A team of UK astronomers, led by postgraduate student Ed Hawkins, has made a decisive step toward resolving an argument that has rumbled on in the astronomical community for decades. The scientists from the University of Nottingham have been investigating the properties of quasars and nearby galaxies. As part of this study, they have overturned previous analyses which suggested that these two classes of object are physically associated, thus confirming the alternative, more widely-held view that quasars are some of the most distant objects in the Universe.
Quasars are star-like in appearance, but seem to be flying away from Earth at velocities comparable to the speed of light. The majority of astronomers believe that this high speed is a result of the expansion of the Universe, and that the quasars are traveling so fast because they are at enormous distances. However, a vociferous minority, including such notable figures as the great astronomer Fred Hoyle, has argued forcefully that quasars are much closer by. In particular, they have pointed to apparent associations between quasars and nearby galaxies, suggesting that the quasars have somehow been ejected from these galaxies in the recent past.
One of the pieces of evidence to support this idea was the tentative discovery that quasars only seem to move away from galaxies at particular speeds: for example, a surprisingly large number of quasars seem to be moving relative to neighbouring galaxies at speeds of 59% of the speed of light. If the quasars were actually on the far side of the Universe, how would they know to move at exactly 59% of the speed of light relative to a completely unrelated foreground galaxy?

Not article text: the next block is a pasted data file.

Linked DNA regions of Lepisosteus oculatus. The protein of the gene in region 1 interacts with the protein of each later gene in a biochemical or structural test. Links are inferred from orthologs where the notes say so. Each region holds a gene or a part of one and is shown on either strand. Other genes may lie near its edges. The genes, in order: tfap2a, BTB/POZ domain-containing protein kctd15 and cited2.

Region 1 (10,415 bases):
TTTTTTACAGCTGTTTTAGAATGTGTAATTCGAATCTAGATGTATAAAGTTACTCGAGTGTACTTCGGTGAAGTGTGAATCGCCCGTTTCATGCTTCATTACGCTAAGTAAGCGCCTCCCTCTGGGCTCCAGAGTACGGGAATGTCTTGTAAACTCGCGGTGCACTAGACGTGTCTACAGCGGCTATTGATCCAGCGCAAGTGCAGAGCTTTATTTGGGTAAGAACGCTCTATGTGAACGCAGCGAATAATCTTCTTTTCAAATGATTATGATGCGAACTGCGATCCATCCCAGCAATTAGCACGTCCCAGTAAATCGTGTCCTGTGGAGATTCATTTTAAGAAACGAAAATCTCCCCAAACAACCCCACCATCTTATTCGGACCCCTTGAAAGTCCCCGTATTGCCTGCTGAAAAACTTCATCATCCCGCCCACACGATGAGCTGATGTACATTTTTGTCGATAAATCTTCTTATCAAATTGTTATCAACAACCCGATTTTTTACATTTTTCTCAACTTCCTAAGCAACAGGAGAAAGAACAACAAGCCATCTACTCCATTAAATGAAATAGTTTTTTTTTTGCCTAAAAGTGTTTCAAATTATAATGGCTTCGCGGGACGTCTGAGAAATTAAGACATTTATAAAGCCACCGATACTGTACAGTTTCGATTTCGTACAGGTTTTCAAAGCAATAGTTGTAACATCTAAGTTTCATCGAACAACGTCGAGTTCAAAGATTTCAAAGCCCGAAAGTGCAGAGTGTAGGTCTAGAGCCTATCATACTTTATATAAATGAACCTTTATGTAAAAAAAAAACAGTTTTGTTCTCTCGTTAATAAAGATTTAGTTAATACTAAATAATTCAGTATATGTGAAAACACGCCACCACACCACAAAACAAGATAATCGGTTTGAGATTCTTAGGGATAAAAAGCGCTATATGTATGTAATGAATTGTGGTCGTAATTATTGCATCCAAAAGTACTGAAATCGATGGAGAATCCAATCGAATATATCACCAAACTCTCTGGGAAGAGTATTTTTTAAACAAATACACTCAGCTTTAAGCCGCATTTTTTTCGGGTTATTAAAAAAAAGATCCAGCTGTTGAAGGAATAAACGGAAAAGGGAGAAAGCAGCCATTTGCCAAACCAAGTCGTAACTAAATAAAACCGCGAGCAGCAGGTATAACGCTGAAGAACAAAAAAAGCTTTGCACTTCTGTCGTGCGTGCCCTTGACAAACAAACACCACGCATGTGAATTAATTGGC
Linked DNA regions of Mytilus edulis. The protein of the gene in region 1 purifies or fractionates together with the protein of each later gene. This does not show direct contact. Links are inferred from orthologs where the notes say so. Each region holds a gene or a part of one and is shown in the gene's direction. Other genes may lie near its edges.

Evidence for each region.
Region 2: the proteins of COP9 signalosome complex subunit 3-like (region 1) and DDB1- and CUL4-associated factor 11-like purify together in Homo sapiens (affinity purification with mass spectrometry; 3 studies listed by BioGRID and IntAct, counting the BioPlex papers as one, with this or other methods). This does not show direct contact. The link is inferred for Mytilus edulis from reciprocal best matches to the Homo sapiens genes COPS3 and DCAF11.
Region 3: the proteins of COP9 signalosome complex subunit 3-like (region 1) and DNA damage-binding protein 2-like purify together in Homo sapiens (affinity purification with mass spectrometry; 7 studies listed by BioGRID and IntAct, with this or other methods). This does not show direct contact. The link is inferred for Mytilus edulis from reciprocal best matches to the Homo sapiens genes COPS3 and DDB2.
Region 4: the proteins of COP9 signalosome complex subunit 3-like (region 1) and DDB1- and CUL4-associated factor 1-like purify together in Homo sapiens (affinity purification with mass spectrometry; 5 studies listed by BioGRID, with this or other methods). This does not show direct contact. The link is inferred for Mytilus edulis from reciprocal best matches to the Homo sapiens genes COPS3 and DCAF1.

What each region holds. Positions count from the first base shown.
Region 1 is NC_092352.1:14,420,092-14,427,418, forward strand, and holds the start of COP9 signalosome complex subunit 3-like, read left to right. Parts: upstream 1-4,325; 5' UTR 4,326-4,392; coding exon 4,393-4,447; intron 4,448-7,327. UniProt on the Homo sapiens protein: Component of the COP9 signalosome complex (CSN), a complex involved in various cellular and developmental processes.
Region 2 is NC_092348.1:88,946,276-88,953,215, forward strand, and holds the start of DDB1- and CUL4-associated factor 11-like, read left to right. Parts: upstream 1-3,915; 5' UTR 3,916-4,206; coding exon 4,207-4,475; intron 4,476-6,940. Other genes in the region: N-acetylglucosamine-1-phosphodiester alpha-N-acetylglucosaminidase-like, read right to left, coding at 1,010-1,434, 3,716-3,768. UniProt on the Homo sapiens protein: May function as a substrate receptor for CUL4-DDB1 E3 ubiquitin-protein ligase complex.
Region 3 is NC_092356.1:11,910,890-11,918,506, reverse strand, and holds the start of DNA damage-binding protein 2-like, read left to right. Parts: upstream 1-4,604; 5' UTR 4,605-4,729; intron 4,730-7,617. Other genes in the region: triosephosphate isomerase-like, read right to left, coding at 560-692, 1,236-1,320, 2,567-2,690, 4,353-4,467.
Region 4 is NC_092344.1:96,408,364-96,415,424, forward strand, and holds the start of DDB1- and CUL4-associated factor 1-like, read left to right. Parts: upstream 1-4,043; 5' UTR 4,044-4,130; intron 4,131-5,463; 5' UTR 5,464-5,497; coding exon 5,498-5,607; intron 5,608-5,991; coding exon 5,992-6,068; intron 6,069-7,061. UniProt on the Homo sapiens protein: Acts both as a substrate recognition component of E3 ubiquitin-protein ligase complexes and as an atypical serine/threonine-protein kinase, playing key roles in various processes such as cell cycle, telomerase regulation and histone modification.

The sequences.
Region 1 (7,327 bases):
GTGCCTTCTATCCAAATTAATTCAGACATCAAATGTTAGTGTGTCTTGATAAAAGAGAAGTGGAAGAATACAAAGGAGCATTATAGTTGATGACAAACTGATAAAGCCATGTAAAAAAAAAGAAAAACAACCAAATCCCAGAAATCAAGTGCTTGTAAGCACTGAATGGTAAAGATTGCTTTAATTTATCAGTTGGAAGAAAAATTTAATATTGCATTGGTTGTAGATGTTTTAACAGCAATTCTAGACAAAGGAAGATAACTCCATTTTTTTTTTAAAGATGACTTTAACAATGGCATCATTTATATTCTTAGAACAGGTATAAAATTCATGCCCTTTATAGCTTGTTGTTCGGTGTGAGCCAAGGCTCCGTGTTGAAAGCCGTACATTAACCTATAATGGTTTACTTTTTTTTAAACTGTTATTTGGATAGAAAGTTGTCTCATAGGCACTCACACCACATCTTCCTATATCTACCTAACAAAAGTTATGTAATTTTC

Prof. Michael Merrifield | alfa
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20.07.2018 | American Institute of Physics
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Physicists working with Roland Wester at the University of Innsbruck have investigated if and how chemical reactions can be influenced by targeted vibrational excitation of the reactants. They were able to demonstrate that excitation with a laser beam does not affect the efficiency of a chemical exchange reaction and that the excited molecular group acts only as a spectator in the reaction.
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Optical spectroscopy allows investigating the energy structure and dynamic properties of complex quantum systems. Researchers from the University of Würzburg present two new approaches of coherent two-dimensional spectroscopy.
"Put an excitation into the system and observe how it evolves." According to physicist Professor Tobias Brixner, this is the credo of optical spectroscopy....
13.07.2018 | Event News
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